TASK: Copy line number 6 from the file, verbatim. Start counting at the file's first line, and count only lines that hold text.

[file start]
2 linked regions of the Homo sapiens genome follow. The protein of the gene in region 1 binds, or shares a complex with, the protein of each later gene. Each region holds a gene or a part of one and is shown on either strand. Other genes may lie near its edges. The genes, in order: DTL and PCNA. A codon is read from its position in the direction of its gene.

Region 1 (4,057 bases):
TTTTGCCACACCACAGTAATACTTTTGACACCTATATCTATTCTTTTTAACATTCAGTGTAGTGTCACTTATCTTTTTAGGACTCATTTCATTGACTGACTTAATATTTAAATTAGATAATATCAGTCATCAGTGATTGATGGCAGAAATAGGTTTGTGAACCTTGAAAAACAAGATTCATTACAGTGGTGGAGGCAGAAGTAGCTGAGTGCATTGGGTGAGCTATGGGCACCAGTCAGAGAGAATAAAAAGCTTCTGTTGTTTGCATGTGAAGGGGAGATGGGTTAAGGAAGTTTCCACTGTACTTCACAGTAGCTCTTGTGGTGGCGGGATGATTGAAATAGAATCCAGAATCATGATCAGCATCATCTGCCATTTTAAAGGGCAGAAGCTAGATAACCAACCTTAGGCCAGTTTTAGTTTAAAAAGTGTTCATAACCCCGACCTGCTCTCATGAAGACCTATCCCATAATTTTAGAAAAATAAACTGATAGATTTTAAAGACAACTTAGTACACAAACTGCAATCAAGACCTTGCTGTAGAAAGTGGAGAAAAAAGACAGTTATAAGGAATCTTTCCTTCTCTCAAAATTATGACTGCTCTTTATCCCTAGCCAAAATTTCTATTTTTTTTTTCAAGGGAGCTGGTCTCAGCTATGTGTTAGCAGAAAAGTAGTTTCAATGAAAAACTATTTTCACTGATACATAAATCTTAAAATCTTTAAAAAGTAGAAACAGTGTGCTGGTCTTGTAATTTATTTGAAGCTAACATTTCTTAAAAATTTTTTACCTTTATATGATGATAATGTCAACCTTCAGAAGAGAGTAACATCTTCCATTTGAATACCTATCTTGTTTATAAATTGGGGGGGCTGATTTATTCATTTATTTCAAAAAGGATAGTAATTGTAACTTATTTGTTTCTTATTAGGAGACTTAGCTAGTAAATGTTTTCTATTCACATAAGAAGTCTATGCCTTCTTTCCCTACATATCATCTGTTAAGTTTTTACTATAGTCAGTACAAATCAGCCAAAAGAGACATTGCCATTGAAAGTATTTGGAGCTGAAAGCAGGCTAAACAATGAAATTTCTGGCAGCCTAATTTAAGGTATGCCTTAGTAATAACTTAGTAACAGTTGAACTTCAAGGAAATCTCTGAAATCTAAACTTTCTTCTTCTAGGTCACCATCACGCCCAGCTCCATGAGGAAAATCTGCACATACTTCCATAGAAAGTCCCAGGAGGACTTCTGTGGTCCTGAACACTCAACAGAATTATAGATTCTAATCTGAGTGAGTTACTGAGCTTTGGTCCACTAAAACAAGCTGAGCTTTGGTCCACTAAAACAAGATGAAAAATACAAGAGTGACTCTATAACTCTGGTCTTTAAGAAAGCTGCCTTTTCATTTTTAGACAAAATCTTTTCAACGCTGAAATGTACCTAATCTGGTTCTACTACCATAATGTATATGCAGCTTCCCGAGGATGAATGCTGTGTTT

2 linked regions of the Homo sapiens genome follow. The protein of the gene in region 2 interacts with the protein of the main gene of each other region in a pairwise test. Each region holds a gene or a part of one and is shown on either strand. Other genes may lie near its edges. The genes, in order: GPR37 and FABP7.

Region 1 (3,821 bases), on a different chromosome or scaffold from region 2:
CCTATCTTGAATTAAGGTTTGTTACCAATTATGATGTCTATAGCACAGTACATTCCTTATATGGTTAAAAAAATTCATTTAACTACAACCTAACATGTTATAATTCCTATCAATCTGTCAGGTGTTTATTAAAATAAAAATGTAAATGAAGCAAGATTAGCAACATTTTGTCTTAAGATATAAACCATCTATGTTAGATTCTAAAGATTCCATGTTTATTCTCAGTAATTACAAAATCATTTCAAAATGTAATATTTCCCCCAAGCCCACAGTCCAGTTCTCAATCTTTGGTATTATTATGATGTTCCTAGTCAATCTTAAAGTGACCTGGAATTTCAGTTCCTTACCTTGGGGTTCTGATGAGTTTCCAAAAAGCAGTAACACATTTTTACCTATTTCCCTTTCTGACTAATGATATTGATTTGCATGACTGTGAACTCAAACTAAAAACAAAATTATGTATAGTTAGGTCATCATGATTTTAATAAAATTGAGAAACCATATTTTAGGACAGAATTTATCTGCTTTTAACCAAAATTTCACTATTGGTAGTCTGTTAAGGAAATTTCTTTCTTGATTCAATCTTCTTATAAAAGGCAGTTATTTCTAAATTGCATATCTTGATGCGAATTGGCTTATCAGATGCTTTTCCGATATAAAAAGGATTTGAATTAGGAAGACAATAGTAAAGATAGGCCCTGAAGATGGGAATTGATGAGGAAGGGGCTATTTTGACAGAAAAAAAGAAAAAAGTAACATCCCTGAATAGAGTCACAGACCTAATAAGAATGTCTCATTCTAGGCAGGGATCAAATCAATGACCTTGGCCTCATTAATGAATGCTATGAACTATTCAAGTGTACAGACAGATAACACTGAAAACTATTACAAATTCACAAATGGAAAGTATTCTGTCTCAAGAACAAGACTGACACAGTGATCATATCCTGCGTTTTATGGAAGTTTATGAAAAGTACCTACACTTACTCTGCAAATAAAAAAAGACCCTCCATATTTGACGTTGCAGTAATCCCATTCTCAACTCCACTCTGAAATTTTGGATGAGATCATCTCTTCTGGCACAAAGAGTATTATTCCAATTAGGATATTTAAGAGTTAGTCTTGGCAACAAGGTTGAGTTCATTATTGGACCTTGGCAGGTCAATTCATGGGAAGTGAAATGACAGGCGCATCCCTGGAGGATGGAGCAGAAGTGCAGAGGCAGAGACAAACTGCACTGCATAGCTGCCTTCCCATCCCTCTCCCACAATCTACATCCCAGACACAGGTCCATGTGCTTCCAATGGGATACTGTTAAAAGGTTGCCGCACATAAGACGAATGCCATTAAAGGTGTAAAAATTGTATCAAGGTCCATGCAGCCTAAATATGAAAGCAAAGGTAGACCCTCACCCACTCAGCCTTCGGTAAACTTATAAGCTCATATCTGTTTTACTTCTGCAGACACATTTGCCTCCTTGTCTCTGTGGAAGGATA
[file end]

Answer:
CCTATCTTGAATTAAGGTTTGTTACCAATTATGATGTCTATAGCACAGTACATTCCTTATATGGTTAAAAAAATTCATTTAACTACAACCTAACATGTTATAATTCCTATCAATCTGTCAGGTGTTTATTAAAATAAAAATGTAAATGAAGCAAGATTAGCAACATTTTGTCTTAAGATATAAACCATCTATGTTAGATTCTAAAGATTCCATGTTTATTCTCAGTAATTACAAAATCATTTCAAAATGTAATATTTCCCCCAAGCCCACAGTCCAGTTCTCAATCTTTGGTATTATTATGATGTTCCTAGTCAATCTTAAAGTGACCTGGAATTTCAGTTCCTTACCTTGGGGTTCTGATGAGTTTCCAAAAAGCAGTAACACATTTTTACCTATTTCCCTTTCTGACTAATGATATTGATTTGCATGACTGTGAACTCAAACTAAAAACAAAATTATGTATAGTTAGGTCATCATGATTTTAATAAAATTGAGAAACCATATTTTAGGACAGAATTTATCTGCTTTTAACCAAAATTTCACTATTGGTAGTCTGTTAAGGAAATTTCTTTCTTGATTCAATCTTCTTATAAAAGGCAGTTATTTCTAAATTGCATATCTTGATGCGAATTGGCTTATCAGATGCTTTTCCGATATAAAAAGGATTTGAATTAGGAAGACAATAGTAAAGATAGGCCCTGAAGATGGGAATTGATGAGGAAGGGGCTATTTTGACAGAAAAAAAGAAAAAAGTAACATCCCTGAATAGAGTCACAGACCTAATAAGAATGTCTCATTCTAGGCAGGGATCAAATCAATGACCTTGGCCTCATTAATGAATGCTATGAACTATTCAAGTGTACAGACAGATAACACTGAAAACTATTACAAATTCACAAATGGAAAGTATTCTGTCTCAAGAACAAGACTGACACAGTGATCATATCCTGCGTTTTATGGAAGTTTATGAAAAGTACCTACACTTACTCTGCAAATAAAAAAAGACCCTCCATATTTGACGTTGCAGTAATCCCATTCTCAACTCCACTCTGAAATTTTGGATGAGATCATCTCTTCTGGCACAAAGAGTATTATTCCAATTAGGATATTTAAGAGTTAGTCTTGGCAACAAGGTTGAGTTCATTATTGGACCTTGGCAGGTCAATTCATGGGAAGTGAAATGACAGGCGCATCCCTGGAGGATGGAGCAGAAGTGCAGAGGCAGAGACAAACTGCACTGCATAGCTGCCTTCCCATCCCTCTCCCACAATCTACATCCCAGACACAGGTCCATGTGCTTCCAATGGGATACTGTTAAAAGGTTGCCGCACATAAGACGAATGCCATTAAAGGTGTAAAAATTGTATCAAGGTCCATGCAGCCTAAATATGAAAGCAAAGGTAGACCCTCACCCACTCAGCCTTCGGTAAACTTATAAGCTCATATCTGTTTTACTTCTGCAGACACATTTGCCTCCTTGTCTCTGTGGAAGGATA